Thursday, 19 September 2013

A sad day for probation and for policy-making

19.9 is a sad day for the Probation service but arguably just as sad a one for our system of governance and public administration. How is it that one here today gone tomorrow politician can effectively dismantle a hundred year old public institution without having his plans subjected to any rigorous scrutiny? Partly it’s through sleight of hand. “We’re bringing in the best of the private and the voluntary sectors to reinforce what the public sector does”, Chris Grayling disingenuously wrote on the Conservative Home blog this morning. But it’s partly through failings in our system of checks and balances.

Grayling has not had to pass any new law to sell off the bulk of probation work- although Labour have belatedly questioned whether the provisions of the Offender Management Act do in fact give him the powers he needs. But whether existing provisions intended to drive largely local commissioning can be used instead as a basis for a competition for 21 nationally let regional contracts needs to be tested in front of a judge. So too  the way in which the government is jumping the gun with respect to the  supervision of short term prisoners for which there is as yet no statutory basis; and the way that the  requirements in the current state of the Offender Rehabilitation bill are seemingly  being flouted.

Neither has Grayling had to worry much about whether his plans add up or are deliverable. We know that the Ministry of Justice consider some aspects to be at high risk of failing. As the minister responsible, he could presumably  ignore these departmental concerns.  But what of the Major Projects Authority set up by the Coalition in the Cabinet office at the behest of the Public Accounts Committee to blow the whistle on such risks? Has it given the plans the green light and in particular had the chance to consider the impact of a policy which could give multi million pound contracts to companies being investigated for alleged fraudulent behaviour and potential overcharging on existing criminal justice programmes? What are the odds on the hapless Permanent Secretary of the MoJ being hauled over the coals by Margaret Hodge long after Grayling has moved on to answer for the wastefulness emerging from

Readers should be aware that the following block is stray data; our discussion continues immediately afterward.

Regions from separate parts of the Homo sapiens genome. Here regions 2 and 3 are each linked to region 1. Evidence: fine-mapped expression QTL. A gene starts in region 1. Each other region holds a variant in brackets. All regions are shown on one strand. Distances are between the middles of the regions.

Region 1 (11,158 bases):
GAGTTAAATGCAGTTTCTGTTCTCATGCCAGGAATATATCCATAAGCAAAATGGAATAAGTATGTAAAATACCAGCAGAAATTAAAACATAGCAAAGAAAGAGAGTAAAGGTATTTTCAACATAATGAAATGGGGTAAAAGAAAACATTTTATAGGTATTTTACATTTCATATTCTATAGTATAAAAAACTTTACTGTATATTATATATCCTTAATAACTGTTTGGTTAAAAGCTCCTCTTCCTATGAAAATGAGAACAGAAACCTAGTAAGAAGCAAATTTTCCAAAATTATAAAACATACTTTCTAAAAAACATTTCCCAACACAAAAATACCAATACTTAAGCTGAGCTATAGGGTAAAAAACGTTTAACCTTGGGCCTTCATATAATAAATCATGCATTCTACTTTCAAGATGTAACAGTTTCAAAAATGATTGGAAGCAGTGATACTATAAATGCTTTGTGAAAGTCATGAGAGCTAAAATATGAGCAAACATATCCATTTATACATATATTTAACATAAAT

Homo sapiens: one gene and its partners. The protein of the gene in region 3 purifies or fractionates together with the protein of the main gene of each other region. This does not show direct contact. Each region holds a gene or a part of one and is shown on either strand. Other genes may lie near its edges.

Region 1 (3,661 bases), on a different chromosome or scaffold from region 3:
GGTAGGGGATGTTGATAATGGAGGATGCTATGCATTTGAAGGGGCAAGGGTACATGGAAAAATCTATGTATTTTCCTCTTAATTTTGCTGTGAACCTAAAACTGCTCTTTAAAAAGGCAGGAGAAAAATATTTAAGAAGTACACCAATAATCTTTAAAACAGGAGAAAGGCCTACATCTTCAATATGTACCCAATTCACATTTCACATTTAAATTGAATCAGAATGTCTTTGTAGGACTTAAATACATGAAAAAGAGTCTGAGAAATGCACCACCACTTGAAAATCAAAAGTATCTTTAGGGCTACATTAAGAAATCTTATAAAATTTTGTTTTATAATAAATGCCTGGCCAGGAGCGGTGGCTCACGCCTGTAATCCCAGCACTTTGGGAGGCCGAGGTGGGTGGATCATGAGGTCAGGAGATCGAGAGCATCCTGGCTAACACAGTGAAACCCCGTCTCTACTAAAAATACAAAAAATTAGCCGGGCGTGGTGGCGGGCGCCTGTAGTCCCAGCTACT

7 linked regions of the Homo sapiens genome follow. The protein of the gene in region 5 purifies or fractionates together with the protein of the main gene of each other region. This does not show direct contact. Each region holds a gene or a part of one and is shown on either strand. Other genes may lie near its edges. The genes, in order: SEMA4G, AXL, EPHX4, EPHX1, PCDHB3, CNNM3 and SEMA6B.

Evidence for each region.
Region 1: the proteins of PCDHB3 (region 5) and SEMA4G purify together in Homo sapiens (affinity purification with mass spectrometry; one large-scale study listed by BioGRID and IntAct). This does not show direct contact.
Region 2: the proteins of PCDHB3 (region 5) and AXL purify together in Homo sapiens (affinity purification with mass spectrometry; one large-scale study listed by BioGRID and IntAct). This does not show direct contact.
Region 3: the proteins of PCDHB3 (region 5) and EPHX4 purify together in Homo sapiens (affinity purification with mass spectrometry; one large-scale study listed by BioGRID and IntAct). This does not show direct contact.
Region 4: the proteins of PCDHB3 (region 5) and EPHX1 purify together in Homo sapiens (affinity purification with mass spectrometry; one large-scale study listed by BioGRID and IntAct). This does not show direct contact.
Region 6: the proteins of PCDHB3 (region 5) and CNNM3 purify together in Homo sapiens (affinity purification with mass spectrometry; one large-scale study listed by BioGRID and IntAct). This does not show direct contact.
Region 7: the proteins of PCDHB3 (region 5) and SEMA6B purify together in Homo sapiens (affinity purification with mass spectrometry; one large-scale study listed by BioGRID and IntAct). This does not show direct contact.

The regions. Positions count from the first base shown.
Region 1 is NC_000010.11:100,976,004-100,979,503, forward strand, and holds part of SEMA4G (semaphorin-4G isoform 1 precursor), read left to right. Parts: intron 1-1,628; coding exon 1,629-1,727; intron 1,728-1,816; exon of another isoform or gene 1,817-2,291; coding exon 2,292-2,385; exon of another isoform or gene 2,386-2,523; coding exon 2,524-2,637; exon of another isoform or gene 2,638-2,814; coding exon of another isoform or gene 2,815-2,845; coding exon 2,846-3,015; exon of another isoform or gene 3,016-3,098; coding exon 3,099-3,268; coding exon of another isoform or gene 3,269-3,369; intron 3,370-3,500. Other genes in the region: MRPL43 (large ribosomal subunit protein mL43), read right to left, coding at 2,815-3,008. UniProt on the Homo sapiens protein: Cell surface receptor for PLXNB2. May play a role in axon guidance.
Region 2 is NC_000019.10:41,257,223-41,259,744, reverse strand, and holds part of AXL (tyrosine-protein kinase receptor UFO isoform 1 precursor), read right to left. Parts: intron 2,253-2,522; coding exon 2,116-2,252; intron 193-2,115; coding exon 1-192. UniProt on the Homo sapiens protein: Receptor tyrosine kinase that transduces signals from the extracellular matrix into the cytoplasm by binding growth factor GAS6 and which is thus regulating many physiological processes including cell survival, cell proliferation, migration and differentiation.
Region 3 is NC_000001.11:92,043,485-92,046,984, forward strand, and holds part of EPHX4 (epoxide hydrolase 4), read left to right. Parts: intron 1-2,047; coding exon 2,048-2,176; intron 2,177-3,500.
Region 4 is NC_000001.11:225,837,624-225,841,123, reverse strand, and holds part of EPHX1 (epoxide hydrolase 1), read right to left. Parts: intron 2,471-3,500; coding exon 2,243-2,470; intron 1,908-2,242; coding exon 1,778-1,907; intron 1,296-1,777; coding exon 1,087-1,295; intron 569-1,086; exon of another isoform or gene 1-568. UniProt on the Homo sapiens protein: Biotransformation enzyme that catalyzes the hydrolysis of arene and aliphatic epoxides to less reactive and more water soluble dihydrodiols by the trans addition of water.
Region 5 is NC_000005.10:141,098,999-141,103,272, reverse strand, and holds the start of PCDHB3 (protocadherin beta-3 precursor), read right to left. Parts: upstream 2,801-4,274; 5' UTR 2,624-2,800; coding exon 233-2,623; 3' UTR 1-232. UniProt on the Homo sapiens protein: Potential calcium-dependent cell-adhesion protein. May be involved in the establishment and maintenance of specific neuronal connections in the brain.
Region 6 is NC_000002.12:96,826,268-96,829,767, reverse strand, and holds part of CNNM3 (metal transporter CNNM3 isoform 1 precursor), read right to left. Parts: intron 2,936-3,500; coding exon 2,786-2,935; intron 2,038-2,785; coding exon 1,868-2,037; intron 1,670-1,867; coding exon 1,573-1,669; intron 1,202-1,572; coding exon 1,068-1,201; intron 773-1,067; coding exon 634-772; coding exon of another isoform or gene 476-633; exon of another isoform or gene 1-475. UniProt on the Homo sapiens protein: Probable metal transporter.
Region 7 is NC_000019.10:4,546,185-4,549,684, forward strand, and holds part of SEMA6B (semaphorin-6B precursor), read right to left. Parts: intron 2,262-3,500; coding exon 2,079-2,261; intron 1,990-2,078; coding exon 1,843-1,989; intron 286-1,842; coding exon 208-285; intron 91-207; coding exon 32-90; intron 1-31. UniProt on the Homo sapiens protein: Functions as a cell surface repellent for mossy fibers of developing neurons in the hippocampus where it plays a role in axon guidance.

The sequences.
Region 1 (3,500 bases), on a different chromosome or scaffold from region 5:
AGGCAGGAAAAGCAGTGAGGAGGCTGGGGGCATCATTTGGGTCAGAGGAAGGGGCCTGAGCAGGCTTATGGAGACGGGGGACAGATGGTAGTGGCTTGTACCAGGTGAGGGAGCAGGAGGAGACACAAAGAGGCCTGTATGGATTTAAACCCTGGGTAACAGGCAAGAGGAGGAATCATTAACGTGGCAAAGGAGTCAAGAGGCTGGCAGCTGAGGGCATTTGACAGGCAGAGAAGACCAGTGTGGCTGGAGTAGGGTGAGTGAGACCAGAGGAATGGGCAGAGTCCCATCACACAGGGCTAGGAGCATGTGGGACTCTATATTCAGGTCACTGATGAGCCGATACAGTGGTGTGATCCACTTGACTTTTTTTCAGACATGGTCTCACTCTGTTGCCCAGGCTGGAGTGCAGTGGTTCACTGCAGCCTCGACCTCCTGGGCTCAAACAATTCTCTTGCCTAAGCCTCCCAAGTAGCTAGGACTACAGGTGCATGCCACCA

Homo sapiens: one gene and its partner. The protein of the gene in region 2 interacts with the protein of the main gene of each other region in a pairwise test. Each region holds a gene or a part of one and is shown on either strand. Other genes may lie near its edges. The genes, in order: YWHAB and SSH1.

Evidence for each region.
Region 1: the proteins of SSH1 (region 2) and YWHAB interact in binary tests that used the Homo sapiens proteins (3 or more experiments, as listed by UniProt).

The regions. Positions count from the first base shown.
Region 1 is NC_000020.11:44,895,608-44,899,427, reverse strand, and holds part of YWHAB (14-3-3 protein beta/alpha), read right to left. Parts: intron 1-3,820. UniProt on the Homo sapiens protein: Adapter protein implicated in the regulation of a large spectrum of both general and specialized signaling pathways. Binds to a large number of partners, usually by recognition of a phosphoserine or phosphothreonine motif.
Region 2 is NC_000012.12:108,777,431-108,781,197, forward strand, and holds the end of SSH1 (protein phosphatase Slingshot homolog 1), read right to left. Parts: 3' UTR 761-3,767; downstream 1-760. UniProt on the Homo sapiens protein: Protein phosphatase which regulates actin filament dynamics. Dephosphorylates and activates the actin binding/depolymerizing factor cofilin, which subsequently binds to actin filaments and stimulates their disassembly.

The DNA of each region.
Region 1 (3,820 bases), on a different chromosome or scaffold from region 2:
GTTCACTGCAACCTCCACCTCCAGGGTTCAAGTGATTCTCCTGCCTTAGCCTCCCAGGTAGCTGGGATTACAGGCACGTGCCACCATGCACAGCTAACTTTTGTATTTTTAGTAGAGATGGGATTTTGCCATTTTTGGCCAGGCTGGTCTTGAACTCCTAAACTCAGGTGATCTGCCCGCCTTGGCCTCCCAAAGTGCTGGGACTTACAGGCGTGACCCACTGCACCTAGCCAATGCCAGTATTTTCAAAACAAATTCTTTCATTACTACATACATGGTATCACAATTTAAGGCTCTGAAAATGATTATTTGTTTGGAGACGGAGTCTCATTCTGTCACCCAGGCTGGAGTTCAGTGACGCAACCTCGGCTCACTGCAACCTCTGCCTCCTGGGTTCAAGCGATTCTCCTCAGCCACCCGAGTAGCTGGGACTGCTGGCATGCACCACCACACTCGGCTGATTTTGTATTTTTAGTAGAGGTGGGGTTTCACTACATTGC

this  rushed and grandiose scheme.
  
If Grayling has had an easy ride on the legality and structures of his reforms, it’s not been much harder on the penological content. Until, that is, today. His department’s analytical services have published a summary of evidence on reducing re-offending. It reveals that the effectiveness of mentoring – the apparent cornerstone of Grayling’s rehabilitative philosophy- is “mixed/promising”-not exactly a ringing endorsement. What the evidence does show are the key aspects of effective working with offenders, whatever the nature of that work. These are the importance of skilled and trained practitioners, well-sequenced, holistic approaches and the delivery of high quality services and interventions in a joined-up, integrated manner. In my view progress in all of these areas would be much more likely by building on the experience of Probation Trusts and their local partners rather than creating yet another new structure. But at the very least the arguments for and against deserve much more comprehensive and detailed examination than they have so far received.

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